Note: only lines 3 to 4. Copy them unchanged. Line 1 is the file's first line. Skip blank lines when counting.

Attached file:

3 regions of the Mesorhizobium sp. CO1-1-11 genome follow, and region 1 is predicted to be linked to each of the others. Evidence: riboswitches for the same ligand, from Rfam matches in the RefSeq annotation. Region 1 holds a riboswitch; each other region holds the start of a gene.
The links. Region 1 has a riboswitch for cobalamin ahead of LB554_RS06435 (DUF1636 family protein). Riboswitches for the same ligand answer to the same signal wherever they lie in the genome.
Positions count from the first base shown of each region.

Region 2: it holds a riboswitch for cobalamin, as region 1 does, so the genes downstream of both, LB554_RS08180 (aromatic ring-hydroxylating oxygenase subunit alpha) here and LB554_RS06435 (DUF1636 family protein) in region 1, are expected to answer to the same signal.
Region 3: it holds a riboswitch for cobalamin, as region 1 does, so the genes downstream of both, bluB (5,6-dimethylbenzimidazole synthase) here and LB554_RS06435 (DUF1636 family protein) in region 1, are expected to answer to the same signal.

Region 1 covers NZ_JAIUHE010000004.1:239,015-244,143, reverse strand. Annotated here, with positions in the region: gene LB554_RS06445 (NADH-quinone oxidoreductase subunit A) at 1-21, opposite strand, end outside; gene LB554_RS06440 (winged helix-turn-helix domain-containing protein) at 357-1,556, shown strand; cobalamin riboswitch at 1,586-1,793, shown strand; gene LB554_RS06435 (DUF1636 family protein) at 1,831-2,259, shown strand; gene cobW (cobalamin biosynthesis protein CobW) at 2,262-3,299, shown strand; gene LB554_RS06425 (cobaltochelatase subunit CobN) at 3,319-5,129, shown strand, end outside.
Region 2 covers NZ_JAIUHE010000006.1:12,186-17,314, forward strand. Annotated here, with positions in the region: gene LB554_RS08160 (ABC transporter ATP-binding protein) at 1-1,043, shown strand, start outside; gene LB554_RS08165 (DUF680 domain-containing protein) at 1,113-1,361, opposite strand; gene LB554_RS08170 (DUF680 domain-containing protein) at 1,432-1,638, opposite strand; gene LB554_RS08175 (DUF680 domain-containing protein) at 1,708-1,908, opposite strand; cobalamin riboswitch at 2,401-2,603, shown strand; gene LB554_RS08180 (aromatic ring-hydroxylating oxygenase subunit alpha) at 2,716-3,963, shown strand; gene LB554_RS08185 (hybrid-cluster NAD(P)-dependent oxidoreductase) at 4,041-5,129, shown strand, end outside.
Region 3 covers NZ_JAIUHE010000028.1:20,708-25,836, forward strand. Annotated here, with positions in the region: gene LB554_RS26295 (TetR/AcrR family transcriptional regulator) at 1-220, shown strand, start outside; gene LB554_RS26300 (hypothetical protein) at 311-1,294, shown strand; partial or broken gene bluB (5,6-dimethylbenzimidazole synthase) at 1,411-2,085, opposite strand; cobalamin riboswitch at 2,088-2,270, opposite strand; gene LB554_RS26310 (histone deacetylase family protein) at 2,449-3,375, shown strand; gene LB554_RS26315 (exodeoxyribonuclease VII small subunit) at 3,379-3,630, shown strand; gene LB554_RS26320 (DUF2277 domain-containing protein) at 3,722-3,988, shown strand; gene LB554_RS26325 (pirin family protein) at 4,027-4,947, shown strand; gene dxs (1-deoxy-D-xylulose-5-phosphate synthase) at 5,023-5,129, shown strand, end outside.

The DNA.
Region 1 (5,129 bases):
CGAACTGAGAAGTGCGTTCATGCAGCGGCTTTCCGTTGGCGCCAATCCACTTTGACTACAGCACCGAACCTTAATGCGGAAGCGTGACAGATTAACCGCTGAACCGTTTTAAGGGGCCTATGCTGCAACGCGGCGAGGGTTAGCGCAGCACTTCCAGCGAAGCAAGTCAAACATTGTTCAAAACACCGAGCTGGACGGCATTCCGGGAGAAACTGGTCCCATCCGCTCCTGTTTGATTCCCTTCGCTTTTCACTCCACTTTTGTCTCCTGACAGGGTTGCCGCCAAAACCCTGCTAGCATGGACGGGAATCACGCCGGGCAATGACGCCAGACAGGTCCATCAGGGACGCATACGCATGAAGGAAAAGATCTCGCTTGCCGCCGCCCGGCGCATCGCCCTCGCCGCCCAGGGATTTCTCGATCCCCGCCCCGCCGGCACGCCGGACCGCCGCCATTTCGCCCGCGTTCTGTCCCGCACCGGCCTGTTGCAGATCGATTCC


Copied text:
Positions count from the first base shown of each region.

Region 2: it holds a riboswitch for cobalamin, as region 1 does, so the genes downstream of both, LB554_RS08180 (aromatic ring-hydroxylating oxygenase subunit alpha) here and LB554_RS06435 (DUF1636 family protein) in region 1, are expected to answer to the same signal.